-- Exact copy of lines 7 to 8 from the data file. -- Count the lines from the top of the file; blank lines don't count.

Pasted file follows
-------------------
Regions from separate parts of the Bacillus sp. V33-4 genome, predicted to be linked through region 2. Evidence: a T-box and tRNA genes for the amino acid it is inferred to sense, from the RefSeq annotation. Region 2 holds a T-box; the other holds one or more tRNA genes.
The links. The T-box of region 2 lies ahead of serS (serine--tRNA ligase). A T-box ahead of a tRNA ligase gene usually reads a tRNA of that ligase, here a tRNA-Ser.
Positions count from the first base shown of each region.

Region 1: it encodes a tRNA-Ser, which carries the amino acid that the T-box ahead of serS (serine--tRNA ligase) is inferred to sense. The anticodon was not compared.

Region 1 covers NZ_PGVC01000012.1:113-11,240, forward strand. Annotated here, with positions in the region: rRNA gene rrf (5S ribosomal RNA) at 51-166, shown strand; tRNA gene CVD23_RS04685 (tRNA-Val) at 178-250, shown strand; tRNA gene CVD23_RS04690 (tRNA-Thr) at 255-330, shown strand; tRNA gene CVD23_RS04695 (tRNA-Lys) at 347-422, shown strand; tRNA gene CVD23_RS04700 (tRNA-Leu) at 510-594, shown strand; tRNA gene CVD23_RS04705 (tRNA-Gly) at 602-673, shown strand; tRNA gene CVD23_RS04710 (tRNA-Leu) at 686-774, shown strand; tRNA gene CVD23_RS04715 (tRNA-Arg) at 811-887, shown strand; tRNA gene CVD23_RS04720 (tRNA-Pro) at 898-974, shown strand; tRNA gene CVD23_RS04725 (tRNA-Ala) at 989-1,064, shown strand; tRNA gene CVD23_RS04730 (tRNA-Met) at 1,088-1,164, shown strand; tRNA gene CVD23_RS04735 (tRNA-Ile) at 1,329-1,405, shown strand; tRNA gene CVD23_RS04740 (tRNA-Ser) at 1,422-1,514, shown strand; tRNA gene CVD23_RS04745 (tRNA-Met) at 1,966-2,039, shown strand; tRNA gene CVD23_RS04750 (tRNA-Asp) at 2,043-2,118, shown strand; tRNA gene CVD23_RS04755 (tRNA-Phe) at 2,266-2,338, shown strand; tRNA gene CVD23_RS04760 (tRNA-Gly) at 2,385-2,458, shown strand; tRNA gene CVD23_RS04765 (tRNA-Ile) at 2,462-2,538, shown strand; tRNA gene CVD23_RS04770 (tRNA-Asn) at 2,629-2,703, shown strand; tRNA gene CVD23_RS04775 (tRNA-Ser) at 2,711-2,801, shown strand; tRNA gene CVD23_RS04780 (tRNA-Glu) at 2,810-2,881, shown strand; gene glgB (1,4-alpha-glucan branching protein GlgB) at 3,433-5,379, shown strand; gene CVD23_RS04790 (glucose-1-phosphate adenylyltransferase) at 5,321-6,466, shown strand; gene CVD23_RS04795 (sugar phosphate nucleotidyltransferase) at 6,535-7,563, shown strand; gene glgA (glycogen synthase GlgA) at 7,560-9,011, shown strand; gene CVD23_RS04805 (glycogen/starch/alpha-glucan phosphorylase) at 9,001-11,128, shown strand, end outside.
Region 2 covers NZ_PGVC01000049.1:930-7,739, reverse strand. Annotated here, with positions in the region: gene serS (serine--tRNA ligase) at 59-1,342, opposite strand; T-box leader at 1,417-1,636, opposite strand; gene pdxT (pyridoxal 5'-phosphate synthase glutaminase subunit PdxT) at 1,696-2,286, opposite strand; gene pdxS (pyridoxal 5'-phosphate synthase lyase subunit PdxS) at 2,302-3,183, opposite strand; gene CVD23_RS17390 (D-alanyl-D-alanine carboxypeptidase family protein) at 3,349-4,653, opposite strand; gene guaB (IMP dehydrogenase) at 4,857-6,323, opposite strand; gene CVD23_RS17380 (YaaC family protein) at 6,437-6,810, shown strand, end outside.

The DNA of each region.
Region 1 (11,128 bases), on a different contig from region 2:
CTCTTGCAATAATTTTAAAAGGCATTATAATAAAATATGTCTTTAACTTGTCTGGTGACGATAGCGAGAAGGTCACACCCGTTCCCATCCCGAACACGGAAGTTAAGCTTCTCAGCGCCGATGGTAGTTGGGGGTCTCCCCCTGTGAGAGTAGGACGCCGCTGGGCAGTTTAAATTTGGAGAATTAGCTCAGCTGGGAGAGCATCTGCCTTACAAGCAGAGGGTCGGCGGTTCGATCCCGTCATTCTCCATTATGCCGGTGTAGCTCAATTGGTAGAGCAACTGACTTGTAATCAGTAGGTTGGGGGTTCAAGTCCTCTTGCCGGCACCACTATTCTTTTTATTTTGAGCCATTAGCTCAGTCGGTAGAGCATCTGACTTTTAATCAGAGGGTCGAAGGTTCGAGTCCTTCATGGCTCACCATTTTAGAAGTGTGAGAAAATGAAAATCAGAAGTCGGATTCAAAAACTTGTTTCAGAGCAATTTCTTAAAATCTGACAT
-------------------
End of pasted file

The DNA of each region.
Region 1 (11,128 bases), on a different contig from region 2: